The League of Legends Mid Season Invitational 2015 took place May 7-10 at Florida State University
Courtesy of Riot Games
By John Gaudiosi
May 19, 2015

With 134 million people around the globe currently watching eSports, according to SuperData Research, it was only a matter of time before gambling and fantasy sports businesses sprouted around professional video gaming. Three startupsVulcun, AlphaDraft, and Unikrnhave staked a claim on eSports fans wanting to further immerse themselves in the action.

Ali Moiz, founder of Vulcun, believes fantasy eSports could become a $250 million a year industry by 2020. And the good news for traditional fantasy sports is that Moiz has seen “mostly no overlap so far,” so these companies are tapping into a new audience.

Vulcun has raised over $13.4 million, which has helped the company pay out over $1.1 million in prizes to over 117,000 fans in its first three months. Gamers assemble their own fantasy teams and compete in daily competitions.

“Since fantasy sports is a game of skill, it allows sports fans that really get into it to consistently win over time,” Moiz says. “This is different from betting, where winning or losing is random over time. Fantasy sports engages fans with their favorite sport in a deeper, more engaged way. That is why leagues such as the NBA, MLB, and NHL have all gotten involved with ​daily fantasy leagues. Because it’s good for the sport, and good for the fans.”

Meanwhile, AlphaDraft just closed its $4.2 million seed round, based on convertible notes. Lead investors are Metaphorphic, WME, Upfront, IDG, KEC, MV, and Greycroft, including former NBA Commissioner David Stern. With the funding, AlphaDraft will pay out at least $5 million in cash and prizes in its first year, aiming to have over 1 million active users by the end of 2015.

Todd Peterson, CEO of AlphaDraft, says many fans started out playing video games before watching players and teams compete professionally. Fantasy eSports allows fans to take an active role competing for prizes and showing off in-depth knowledge of the matches and the players.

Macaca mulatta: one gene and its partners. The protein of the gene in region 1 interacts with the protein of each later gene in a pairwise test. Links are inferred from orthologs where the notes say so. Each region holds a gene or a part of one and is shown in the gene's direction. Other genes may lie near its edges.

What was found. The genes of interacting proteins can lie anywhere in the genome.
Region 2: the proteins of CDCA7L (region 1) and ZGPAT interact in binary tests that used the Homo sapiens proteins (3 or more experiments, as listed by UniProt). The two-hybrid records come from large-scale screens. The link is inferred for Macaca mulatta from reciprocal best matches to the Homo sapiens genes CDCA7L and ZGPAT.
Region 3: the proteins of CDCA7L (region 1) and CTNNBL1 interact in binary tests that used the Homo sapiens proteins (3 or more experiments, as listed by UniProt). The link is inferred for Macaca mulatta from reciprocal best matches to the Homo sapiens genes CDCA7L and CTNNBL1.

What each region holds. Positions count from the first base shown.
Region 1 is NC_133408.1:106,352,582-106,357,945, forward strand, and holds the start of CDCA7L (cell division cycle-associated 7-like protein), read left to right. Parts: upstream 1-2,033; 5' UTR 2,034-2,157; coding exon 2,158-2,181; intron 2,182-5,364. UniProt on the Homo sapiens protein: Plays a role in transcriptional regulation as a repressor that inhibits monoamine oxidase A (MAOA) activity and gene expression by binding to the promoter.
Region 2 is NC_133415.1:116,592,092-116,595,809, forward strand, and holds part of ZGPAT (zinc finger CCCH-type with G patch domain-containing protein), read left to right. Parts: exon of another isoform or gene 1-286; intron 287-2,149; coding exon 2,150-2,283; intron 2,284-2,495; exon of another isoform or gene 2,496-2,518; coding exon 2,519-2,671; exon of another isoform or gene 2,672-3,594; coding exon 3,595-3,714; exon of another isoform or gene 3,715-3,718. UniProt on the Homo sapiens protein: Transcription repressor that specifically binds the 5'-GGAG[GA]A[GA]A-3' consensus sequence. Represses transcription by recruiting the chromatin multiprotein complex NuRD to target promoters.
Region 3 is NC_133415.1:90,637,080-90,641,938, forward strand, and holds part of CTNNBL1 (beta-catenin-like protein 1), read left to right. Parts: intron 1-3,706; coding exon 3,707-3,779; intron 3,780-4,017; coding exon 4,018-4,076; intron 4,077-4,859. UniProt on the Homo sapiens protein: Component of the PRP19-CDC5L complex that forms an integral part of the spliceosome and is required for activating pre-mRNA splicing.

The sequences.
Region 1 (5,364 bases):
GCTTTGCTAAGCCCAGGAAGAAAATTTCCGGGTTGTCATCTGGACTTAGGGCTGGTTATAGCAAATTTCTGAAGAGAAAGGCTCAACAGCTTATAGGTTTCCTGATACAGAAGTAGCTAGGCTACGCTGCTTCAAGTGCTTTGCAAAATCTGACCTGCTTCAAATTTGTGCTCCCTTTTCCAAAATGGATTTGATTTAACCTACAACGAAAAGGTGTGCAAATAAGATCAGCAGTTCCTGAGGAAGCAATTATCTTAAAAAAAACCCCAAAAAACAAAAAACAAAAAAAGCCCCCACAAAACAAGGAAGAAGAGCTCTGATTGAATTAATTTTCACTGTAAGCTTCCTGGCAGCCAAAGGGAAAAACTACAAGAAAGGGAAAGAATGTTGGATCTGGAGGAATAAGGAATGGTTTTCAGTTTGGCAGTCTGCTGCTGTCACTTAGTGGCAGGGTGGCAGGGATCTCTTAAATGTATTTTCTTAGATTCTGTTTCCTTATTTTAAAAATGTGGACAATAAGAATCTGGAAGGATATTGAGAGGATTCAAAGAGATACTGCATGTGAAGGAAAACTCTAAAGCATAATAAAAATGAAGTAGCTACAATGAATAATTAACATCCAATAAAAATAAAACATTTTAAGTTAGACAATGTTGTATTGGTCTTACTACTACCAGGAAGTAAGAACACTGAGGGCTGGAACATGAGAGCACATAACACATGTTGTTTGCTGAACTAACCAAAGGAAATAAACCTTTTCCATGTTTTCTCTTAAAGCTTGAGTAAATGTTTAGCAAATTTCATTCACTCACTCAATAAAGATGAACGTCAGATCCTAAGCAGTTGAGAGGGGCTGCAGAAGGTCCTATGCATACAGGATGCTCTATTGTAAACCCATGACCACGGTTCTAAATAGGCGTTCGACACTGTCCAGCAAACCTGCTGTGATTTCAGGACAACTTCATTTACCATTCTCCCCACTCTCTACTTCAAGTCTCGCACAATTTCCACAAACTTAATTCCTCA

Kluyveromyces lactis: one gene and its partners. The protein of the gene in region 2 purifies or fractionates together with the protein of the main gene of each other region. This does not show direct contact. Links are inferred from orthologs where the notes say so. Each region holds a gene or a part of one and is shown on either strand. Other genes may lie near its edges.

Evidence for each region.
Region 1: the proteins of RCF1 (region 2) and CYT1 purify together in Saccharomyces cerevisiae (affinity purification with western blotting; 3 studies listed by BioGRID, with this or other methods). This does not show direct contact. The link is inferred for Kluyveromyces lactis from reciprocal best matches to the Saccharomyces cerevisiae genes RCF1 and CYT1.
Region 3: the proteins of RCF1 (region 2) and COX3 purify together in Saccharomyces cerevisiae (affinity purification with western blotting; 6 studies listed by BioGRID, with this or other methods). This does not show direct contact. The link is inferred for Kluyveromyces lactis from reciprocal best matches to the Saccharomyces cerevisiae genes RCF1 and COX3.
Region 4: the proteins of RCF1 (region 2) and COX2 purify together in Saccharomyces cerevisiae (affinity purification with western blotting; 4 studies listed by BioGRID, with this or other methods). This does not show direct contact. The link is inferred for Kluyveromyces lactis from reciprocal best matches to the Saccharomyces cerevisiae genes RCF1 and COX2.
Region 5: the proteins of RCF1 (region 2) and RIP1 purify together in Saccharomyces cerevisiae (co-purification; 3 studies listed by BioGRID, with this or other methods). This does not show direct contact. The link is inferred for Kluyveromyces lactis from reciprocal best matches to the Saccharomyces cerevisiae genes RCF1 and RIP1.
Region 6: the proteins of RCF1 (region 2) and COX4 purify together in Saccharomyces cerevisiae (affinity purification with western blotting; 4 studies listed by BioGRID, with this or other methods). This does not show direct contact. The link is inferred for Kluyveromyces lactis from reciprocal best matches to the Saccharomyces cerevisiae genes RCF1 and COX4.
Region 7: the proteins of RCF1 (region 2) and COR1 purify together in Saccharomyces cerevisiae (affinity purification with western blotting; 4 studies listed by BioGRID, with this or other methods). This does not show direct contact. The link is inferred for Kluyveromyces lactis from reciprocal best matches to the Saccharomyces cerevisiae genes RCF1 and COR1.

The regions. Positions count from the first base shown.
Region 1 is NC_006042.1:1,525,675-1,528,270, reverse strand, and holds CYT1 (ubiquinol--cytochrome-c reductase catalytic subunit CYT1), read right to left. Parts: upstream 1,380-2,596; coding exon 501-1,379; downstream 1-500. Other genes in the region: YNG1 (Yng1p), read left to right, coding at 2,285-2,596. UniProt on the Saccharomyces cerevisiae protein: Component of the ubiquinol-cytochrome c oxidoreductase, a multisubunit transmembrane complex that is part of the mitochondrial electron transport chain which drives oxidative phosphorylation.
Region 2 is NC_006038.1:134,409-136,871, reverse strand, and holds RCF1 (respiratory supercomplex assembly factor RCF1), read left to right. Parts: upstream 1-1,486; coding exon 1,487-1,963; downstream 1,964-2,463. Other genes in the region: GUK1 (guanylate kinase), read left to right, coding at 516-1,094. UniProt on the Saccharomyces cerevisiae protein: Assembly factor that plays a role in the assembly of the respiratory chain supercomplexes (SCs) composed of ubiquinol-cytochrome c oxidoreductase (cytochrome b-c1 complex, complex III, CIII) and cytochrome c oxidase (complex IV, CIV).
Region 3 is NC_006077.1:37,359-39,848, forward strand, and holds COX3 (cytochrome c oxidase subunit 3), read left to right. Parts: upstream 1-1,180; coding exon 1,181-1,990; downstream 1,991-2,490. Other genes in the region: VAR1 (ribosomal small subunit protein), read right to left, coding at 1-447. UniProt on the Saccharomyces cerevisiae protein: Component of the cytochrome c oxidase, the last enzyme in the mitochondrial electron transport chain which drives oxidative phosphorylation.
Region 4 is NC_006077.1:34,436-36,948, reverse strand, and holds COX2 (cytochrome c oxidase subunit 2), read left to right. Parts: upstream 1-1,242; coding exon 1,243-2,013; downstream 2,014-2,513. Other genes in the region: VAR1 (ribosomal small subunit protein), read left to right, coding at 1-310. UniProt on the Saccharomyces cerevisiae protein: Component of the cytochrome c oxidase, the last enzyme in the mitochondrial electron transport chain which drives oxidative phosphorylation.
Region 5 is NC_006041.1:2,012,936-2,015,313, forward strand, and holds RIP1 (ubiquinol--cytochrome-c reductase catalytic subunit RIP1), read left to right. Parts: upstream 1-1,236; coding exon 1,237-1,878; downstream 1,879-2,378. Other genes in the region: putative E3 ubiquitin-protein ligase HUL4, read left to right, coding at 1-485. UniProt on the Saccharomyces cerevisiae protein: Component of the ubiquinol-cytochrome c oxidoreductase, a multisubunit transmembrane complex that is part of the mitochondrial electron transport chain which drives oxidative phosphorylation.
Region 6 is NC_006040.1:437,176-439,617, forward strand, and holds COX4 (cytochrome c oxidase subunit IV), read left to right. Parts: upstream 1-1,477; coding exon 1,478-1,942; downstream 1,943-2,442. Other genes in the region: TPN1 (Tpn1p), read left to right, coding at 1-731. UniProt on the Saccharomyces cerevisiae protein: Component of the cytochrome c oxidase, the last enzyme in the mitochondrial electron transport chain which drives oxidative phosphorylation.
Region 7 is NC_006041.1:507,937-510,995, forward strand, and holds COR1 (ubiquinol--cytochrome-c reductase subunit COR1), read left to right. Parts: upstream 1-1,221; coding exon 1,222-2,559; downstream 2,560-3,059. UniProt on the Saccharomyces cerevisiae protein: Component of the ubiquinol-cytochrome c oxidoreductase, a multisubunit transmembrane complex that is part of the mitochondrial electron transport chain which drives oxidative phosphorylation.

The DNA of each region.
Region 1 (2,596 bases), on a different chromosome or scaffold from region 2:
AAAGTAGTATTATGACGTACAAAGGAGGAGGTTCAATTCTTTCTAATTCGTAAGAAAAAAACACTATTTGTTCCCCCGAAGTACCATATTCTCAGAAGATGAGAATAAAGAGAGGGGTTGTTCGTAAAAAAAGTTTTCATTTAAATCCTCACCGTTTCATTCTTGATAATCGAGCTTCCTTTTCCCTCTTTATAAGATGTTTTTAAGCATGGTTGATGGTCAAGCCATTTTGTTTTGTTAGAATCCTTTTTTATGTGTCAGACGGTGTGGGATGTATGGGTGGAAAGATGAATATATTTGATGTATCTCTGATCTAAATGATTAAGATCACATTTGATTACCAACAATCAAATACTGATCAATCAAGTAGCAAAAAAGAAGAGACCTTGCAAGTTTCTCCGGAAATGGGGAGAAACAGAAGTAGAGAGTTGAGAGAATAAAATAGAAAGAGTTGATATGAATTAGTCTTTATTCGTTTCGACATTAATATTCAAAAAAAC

Taking a different approach to eSports gambling is Unikrn, which is offering traditional “safe and legal wagering” according to Rahul Sood, CEO and co-founder of Unikrn. Built on an online community of nearly 10 million gamers in over 100 countries, Unikrn has raised over $3 million, with over $5 million committed. The company has also signed an exclusive deal with Tabcorp, a $5 billion dollar Australian wagering company, which also became an investor in Unikrn.

Unikrn provides access to live viewing, live discussions, and competitive odds to gaming fans globally, including in the US. In legal sports betting jurisdictions, Unikrn users can bet on the outcome of matches and tournaments, with further bet types to follow.

“The average amount placed on bets has increased by 350% since we started, and we only see it growing,” Sood says. “Obviously there is a learning curve associated with betting on eSports, but as you’ll see with our future products we’ll be able to address this and make it accessible to anyone in a legal jurisdiction to participate.”

All three companies are currently focusing on the fan base of Riot Games’ League of Legends due to the game’s immense viewership, but AlphaDraft and Unikrn are planning to expand to other games.

“This is a very big space with much potential,” Peterson says. “If the video game industry currently rivals the size of traditional sports as a whole, and eSports is the size of any of the major individual sports, there’s a lot of room for friendly competition and further specialization, as the industry matures.”

 

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